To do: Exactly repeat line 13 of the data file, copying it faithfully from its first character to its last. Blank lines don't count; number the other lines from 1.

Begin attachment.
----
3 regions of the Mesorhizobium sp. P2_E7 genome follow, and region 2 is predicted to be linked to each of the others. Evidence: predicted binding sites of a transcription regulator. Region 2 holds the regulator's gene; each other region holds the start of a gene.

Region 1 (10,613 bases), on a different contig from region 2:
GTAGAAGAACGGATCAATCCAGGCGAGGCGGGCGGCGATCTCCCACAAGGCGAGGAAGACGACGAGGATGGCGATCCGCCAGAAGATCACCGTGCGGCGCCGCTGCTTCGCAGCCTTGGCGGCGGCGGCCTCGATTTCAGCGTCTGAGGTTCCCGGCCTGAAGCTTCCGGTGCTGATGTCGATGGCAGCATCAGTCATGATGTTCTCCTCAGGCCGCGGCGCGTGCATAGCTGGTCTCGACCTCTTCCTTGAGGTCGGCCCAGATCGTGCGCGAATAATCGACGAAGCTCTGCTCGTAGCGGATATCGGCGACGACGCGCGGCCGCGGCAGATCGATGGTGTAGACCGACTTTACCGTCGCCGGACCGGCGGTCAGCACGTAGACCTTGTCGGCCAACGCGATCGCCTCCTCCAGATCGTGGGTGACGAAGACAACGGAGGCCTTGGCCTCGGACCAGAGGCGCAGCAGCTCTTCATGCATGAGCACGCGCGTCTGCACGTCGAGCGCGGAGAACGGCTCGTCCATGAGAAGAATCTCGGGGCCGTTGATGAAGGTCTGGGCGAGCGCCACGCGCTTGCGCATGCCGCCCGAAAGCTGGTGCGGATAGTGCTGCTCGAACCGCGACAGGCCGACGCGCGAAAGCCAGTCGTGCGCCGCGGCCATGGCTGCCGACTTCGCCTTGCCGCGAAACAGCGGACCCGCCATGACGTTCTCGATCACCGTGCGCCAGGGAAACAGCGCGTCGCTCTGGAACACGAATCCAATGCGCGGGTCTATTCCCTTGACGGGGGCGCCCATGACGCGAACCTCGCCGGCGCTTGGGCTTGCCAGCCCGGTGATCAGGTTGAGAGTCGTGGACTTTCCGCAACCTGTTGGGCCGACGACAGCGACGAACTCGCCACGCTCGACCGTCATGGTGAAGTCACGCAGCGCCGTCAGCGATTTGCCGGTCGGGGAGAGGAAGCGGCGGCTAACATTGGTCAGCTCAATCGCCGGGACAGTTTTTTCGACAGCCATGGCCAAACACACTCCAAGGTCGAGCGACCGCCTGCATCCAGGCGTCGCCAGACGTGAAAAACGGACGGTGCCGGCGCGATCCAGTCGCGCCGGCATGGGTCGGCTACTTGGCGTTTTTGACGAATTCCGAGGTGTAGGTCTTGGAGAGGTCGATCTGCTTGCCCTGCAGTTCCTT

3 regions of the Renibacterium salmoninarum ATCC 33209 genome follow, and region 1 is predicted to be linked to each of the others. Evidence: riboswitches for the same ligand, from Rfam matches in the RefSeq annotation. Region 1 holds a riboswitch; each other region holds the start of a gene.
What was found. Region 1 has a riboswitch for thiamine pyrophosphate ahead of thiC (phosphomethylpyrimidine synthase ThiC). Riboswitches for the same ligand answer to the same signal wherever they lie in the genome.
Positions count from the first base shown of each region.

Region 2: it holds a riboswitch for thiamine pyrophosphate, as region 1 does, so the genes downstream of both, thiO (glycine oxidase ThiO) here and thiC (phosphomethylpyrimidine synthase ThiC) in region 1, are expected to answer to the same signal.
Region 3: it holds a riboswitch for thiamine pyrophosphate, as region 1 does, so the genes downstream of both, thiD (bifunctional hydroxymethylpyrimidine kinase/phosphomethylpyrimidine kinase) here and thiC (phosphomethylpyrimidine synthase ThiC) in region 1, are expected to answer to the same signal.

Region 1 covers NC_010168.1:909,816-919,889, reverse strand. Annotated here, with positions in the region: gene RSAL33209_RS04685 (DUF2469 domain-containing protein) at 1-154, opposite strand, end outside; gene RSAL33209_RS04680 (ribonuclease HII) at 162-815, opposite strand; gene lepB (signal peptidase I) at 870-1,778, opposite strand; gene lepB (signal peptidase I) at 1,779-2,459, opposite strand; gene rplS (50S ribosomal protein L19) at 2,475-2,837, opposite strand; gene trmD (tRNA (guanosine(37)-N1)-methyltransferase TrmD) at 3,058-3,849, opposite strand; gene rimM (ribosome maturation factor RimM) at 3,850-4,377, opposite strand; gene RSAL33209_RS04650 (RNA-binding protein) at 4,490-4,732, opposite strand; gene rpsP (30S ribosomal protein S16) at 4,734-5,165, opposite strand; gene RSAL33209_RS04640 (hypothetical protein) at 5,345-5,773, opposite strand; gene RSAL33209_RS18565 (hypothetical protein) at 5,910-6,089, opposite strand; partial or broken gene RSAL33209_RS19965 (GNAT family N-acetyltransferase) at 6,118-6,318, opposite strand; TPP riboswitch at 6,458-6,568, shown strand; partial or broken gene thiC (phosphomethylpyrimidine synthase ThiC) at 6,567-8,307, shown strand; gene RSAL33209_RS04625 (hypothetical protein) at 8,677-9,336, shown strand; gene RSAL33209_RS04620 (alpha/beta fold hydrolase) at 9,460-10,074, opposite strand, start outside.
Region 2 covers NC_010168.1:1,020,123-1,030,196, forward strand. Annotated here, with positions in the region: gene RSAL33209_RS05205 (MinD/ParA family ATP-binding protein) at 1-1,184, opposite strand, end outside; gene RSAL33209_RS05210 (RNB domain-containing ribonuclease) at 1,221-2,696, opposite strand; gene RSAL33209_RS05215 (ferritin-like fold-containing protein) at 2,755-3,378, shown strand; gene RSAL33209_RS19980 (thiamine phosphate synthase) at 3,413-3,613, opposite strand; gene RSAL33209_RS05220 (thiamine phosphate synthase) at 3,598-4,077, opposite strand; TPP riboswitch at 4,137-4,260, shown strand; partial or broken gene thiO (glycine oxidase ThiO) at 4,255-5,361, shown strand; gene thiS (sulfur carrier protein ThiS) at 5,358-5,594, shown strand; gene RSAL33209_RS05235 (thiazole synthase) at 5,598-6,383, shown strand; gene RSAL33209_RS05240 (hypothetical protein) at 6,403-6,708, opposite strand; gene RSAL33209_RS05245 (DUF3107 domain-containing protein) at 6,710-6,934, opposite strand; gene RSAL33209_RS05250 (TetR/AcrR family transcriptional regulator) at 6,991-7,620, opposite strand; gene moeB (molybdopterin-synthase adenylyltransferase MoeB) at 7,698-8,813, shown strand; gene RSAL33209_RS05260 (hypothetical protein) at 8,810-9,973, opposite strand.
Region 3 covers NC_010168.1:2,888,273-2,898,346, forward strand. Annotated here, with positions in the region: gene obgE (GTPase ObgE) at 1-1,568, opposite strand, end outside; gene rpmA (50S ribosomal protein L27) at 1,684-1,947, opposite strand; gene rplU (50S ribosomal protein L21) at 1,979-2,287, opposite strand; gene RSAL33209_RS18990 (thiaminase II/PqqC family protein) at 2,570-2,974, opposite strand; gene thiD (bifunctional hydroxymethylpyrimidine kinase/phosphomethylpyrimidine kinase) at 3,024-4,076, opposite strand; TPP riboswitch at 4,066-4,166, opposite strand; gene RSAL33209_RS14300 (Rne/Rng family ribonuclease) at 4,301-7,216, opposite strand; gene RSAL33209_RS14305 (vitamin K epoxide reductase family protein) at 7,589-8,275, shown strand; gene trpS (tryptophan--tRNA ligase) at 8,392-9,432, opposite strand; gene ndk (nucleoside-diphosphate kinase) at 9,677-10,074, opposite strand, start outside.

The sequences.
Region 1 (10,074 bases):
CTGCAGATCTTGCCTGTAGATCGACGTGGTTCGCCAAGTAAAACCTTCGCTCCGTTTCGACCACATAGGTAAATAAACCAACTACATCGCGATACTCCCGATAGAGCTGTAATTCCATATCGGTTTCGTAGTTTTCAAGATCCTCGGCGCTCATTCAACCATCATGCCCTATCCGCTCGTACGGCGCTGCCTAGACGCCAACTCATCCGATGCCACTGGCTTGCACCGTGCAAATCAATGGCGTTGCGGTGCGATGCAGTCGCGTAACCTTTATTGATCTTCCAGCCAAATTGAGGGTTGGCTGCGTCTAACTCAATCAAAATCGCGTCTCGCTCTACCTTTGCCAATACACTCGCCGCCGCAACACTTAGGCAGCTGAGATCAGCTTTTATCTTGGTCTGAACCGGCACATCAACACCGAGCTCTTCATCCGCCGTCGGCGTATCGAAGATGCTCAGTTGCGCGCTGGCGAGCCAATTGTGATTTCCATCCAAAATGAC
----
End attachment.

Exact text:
Region 1 (10,074 bases):